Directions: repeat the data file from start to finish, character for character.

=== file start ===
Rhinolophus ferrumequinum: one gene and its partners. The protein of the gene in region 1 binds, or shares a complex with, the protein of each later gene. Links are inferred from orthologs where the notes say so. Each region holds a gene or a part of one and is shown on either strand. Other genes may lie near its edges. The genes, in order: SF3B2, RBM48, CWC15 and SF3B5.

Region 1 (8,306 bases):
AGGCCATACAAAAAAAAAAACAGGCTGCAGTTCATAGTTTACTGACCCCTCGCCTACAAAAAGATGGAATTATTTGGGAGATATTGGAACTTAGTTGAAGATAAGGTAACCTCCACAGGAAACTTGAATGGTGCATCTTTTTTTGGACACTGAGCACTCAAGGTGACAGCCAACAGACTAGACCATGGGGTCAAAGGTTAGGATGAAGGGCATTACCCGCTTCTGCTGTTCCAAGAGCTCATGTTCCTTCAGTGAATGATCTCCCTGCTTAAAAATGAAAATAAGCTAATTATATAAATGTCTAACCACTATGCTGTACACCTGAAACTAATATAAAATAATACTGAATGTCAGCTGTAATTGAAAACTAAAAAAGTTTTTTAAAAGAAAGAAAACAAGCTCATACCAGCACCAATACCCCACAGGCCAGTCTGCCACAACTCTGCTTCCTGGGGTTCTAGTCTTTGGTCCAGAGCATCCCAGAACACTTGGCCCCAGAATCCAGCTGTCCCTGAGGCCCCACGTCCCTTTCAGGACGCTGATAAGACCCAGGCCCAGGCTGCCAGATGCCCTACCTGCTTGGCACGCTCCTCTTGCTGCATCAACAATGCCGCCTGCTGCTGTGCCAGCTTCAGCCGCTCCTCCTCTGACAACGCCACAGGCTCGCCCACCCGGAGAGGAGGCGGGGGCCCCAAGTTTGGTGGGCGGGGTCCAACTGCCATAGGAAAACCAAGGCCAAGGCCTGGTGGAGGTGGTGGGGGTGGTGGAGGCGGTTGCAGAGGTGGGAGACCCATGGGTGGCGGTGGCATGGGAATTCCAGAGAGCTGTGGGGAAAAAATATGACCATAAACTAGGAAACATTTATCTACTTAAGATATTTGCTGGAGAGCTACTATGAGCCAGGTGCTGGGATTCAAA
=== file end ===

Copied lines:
Rhinolophus ferrumequinum: one gene and its partners. The protein of the gene in region 1 binds, or shares a complex with, the protein of each later gene. Links are inferred from orthologs where the notes say so. Each region holds a gene or a part of one and is shown on either strand. Other genes may lie near its edges. The genes, in order: SF3B2, RBM48, CWC15 and SF3B5.

Region 1 (8,306 bases):
AGGCCATACAAAAAAAAAAACAGGCTGCAGTTCATAGTTTACTGACCCCTCGCCTACAAAAAGATGGAATTATTTGGGAGATATTGGAACTTAGTTGAAGATAAGGTAACCTCCACAGGAAACTTGAATGGTGCATCTTTTTTTGGACACTGAGCACTCAAGGTGACAGCCAACAGACTAGACCATGGGGTCAAAGGTTAGGATGAAGGGCATTACCCGCTTCTGCTGTTCCAAGAGCTCATGTTCCTTCAGTGAATGATCTCCCTGCTTAAAAATGAAAATAAGCTAATTATATAAATGTCTAACCACTATGCTGTACACCTGAAACTAATATAAAATAATACTGAATGTCAGCTGTAATTGAAAACTAAAAAAGTTTTTTAAAAGAAAGAAAACAAGCTCATACCAGCACCAATACCCCACAGGCCAGTCTGCCACAACTCTGCTTCCTGGGGTTCTAGTCTTTGGTCCAGAGCATCCCAGAACACTTGGCCCCAGAATCCAGCTGTCCCTGAGGCCCCACGTCCCTTTCAGGACGCTGATAAGACCCAGGCCCAGGCTGCCAGATGCCCTACCTGCTTGGCACGCTCCTCTTGCTGCATCAACAATGCCGCCTGCTGCTGTGCCAGCTTCAGCCGCTCCTCCTCTGACAACGCCACAGGCTCGCCCACCCGGAGAGGAGGCGGGGGCCCCAAGTTTGGTGGGCGGGGTCCAACTGCCATAGGAAAACCAAGGCCAAGGCCTGGTGGAGGTGGTGGGGGTGGTGGAGGCGGTTGCAGAGGTGGGAGACCCATGGGTGGCGGTGGCATGGGAATTCCAGAGAGCTGTGGGGAAAAAATATGACCATAAACTAGGAAACATTTATCTACTTAAGATATTTGCTGGAGAGCTACTATGAGCCAGGTGCTGGGATTCAAA